Major Curtiss Hartley says every year the Salvation Army in La Crosse helps hundreds of thousands of people in need with clothing, food and shelter.
"It's not just a job it's not just coming here showing up and putting in your hours and taking home a pay check,” says Hartley.
Hartley says the group's relationship with La Crosse County is a good one.
In fact, the county awards the Salvation Army a $50,000 grant for beds and other needs at the homeless shelter Hartley runs.
"It's a great example of how a community can work with a social service organization such as ours to really get the biggest bang for the buck,” says Hartley.
But the relationship between the county and the Salvation Army is being questioned after Washington D.C.-based Americans United for Separation of Church and State allege the Salvation Army forces prayer on it's residents.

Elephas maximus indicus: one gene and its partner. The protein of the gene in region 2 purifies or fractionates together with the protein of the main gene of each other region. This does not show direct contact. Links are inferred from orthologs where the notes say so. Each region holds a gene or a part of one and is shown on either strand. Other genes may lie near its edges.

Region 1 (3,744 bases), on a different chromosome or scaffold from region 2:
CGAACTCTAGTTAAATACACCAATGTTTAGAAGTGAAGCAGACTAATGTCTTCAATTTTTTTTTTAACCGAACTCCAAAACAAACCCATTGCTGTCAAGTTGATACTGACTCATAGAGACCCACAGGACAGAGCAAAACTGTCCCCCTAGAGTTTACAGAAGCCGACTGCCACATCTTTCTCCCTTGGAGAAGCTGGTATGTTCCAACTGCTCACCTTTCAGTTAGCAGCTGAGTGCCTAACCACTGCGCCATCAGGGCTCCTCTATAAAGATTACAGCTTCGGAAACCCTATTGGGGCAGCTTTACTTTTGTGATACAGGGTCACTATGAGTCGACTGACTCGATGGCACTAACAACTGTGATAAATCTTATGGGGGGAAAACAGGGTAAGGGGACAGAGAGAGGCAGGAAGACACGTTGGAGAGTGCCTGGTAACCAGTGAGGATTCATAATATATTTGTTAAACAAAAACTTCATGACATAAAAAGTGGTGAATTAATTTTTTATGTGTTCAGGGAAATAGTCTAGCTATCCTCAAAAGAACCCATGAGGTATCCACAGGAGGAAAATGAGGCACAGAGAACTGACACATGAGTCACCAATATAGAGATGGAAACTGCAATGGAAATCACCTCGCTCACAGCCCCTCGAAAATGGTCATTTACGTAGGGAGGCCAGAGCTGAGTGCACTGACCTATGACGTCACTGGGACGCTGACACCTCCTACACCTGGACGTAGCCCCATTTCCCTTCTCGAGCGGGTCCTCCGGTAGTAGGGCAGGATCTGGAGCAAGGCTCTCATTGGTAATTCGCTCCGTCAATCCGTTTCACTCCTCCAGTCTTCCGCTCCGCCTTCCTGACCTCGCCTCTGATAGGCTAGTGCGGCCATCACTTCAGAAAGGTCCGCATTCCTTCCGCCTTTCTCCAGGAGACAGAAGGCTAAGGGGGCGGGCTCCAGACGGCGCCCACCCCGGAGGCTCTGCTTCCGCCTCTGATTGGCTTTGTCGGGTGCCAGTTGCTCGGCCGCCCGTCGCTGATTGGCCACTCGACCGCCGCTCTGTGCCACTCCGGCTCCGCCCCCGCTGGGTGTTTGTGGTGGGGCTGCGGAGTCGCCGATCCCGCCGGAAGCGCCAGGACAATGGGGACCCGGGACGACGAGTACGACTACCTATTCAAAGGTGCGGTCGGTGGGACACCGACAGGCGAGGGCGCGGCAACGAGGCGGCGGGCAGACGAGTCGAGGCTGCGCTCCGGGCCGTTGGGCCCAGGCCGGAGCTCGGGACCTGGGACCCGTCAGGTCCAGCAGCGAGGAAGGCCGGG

"Someone walks in off the street and they have the option to take advantage of the meal program the option to take advantage of the food pantry the option to take part in our worship program,” says Hartley.
La Crosse County Board Chair Steve Doyle says the county has done studies and found no first amendment violations and says running a county shelter would cost more than one hundred thousand dollars more.
"We've convinced ourselves that we're not breaking the law and I don't see any reason to change,” says Doyle.
A spokes person for Americans United for Separation of Church and State says the group is investigating because of several complaints about the Salvation Army and prayer.
"When tax payer monies come into the mix we need to be extra careful that there is no promotion of religion with public funds,” says spokesman Rob Boston.
Hartley says A.U. is welcome to stop in any time to check out how the shelter is run and says he does everything by the book.
"We don't hide from who we are; we are a religious charitable organization that looks to serve mankind,’ says Hartley.
Locally, the Salvation Army got more than $1/6 million last year in donations.